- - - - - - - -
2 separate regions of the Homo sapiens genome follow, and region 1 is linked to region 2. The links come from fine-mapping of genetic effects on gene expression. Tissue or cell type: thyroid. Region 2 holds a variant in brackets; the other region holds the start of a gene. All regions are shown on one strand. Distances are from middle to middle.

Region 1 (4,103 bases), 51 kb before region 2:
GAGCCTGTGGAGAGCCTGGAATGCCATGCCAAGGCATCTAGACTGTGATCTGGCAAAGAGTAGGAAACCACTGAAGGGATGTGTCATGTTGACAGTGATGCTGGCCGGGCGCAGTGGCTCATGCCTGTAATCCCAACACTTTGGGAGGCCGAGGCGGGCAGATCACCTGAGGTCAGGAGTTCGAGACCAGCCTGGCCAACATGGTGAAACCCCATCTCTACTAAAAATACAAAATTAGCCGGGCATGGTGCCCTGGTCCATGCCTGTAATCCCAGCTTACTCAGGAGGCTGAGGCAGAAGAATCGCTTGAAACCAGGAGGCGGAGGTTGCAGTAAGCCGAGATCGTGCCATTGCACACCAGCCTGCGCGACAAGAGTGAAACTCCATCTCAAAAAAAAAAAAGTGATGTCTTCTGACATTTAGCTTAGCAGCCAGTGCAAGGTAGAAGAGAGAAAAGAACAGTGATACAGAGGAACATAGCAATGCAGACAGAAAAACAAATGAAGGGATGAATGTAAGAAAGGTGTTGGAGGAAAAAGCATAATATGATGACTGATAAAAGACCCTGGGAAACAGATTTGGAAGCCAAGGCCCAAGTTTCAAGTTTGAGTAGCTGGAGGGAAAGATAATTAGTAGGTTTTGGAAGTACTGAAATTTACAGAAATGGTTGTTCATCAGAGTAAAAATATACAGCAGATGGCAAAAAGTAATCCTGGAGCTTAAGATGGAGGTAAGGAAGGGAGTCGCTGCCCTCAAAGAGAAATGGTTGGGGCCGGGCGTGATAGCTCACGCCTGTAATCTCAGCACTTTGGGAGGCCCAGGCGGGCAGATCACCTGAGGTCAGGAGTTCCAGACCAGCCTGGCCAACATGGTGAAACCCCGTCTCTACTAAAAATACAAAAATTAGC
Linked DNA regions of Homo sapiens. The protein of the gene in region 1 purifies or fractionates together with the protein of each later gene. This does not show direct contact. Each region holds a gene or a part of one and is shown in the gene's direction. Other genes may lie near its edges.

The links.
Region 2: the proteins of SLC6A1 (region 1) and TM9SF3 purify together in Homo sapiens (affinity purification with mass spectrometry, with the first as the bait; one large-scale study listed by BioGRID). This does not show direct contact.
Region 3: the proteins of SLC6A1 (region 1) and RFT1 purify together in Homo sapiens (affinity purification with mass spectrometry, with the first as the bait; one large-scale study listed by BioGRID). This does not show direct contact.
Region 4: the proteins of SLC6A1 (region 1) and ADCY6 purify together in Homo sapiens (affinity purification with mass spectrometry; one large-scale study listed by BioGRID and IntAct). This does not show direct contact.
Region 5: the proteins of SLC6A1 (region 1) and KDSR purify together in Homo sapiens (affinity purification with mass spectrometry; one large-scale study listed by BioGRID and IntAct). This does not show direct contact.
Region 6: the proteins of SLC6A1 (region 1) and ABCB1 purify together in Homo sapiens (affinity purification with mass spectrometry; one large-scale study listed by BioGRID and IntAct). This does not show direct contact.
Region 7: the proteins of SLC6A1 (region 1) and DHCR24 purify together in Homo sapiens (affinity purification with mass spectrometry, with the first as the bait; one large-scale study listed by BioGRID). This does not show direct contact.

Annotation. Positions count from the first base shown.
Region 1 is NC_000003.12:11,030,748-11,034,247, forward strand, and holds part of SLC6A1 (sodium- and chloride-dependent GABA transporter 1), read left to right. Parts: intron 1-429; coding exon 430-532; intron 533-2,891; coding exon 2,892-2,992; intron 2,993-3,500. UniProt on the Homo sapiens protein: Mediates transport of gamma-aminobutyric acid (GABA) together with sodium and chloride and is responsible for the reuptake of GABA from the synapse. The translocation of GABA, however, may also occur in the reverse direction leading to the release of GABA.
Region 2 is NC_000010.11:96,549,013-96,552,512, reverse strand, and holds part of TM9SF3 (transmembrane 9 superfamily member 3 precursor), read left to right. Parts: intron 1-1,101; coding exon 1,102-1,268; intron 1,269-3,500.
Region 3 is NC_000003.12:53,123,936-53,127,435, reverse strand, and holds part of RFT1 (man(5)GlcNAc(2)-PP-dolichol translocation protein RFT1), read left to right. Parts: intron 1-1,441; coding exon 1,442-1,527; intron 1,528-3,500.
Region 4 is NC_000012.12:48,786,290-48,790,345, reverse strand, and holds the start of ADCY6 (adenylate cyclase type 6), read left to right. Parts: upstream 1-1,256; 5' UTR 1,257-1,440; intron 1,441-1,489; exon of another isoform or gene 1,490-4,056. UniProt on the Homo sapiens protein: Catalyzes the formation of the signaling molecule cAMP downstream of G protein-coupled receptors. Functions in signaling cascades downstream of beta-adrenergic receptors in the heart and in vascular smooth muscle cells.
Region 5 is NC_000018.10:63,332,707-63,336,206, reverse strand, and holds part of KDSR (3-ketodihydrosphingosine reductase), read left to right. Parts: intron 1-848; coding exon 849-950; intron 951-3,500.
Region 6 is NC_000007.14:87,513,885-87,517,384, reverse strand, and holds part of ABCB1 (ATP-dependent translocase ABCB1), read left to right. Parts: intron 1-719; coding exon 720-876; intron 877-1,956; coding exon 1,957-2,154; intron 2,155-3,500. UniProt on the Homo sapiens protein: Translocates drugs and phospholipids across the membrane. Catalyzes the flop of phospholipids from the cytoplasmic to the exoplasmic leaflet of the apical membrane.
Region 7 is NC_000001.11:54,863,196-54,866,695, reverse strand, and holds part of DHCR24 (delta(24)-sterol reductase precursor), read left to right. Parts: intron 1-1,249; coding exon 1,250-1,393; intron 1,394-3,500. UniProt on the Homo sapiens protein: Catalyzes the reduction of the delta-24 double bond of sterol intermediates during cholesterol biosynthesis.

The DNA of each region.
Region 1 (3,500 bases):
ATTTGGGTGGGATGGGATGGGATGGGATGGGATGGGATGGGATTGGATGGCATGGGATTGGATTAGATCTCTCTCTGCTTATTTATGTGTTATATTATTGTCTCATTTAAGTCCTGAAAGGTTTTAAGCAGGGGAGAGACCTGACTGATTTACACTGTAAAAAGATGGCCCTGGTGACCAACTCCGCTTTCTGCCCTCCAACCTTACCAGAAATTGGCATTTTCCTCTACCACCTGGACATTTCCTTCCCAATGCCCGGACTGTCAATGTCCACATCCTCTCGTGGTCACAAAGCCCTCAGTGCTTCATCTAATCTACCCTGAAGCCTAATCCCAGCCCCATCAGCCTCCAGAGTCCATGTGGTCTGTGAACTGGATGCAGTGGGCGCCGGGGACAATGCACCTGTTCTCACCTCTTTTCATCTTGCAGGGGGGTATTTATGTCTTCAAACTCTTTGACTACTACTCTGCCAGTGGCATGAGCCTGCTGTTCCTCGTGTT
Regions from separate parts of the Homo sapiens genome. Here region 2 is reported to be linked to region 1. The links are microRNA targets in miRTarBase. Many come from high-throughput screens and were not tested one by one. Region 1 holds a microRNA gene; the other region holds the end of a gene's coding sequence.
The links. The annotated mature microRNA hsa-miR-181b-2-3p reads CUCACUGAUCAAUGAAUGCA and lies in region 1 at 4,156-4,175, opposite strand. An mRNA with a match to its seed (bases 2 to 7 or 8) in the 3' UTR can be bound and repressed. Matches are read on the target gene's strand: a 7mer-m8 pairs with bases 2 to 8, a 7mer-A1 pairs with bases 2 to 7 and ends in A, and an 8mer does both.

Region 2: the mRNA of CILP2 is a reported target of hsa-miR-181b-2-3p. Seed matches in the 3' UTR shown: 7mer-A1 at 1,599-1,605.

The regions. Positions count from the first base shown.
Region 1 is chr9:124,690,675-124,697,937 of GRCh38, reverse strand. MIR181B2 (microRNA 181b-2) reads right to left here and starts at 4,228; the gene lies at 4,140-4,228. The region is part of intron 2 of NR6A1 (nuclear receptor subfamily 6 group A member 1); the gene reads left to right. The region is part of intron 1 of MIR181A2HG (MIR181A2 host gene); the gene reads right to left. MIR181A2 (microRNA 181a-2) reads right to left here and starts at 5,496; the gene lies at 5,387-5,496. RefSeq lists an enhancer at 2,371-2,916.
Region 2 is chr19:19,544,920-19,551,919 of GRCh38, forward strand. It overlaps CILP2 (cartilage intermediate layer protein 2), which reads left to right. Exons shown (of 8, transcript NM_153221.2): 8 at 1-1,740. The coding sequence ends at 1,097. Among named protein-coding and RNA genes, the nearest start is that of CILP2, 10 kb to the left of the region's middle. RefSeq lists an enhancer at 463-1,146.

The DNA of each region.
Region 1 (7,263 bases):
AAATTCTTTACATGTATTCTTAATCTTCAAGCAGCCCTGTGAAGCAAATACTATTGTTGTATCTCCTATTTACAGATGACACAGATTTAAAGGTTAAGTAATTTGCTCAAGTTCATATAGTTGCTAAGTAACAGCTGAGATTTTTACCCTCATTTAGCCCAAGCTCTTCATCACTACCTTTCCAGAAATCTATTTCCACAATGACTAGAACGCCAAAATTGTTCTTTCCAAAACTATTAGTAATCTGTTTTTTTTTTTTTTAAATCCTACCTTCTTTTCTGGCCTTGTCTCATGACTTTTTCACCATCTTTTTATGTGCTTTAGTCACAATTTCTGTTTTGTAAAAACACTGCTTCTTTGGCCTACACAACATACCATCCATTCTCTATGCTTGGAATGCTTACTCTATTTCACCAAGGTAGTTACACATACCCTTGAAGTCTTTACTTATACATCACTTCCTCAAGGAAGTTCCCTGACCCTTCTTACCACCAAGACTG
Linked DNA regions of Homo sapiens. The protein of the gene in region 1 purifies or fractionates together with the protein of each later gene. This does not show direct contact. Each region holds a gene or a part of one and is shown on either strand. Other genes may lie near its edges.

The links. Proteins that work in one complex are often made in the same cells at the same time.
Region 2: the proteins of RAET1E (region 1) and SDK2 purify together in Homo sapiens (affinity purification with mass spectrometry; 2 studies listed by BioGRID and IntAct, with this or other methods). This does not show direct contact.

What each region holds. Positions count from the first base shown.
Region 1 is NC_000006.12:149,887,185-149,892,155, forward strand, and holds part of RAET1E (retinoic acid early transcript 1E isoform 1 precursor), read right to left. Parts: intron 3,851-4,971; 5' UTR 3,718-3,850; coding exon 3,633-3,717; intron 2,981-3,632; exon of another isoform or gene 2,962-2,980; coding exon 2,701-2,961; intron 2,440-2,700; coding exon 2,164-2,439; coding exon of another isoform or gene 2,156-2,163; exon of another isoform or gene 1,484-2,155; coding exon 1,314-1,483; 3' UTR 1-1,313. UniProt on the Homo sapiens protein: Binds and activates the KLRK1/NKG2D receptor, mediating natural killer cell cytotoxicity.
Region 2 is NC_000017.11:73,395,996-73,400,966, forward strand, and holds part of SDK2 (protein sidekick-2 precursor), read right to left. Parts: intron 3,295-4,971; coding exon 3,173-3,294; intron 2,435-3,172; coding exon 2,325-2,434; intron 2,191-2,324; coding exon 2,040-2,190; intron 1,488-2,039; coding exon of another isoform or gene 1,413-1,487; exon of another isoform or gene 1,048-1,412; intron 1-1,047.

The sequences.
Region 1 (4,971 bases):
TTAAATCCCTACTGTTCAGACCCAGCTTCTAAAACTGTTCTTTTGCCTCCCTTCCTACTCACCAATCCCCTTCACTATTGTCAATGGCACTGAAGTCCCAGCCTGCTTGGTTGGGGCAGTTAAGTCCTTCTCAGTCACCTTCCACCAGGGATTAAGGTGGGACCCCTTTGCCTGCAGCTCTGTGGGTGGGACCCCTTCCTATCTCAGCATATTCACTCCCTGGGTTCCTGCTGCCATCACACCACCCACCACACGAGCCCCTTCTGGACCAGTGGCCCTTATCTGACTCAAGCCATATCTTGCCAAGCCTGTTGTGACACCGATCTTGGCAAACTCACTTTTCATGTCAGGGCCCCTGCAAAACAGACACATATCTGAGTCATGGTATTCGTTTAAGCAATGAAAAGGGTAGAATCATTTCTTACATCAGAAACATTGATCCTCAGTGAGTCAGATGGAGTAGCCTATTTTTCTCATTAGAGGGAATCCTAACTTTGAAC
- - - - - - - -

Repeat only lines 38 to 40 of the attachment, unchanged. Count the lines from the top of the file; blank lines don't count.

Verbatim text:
The sequences.
Region 1 (4,971 bases):
TTAAATCCCTACTGTTCAGACCCAGCTTCTAAAACTGTTCTTTTGCCTCCCTTCCTACTCACCAATCCCCTTCACTATTGTCAATGGCACTGAAGTCCCAGCCTGCTTGGTTGGGGCAGTTAAGTCCTTCTCAGTCACCTTCCACCAGGGATTAAGGTGGGACCCCTTTGCCTGCAGCTCTGTGGGTGGGACCCCTTCCTATCTCAGCATATTCACTCCCTGGGTTCCTGCTGCCATCACACCACCCACCACACGAGCCCCTTCTGGACCAGTGGCCCTTATCTGACTCAAGCCATATCTTGCCAAGCCTGTTGTGACACCGATCTTGGCAAACTCACTTTTCATGTCAGGGCCCCTGCAAAACAGACACATATCTGAGTCATGGTATTCGTTTAAGCAATGAAAAGGGTAGAATCATTTCTTACATCAGAAACATTGATCCTCAGTGAGTCAGATGGAGTAGCCTATTTTTCTCATTAGAGGGAATCCTAACTTTGAAC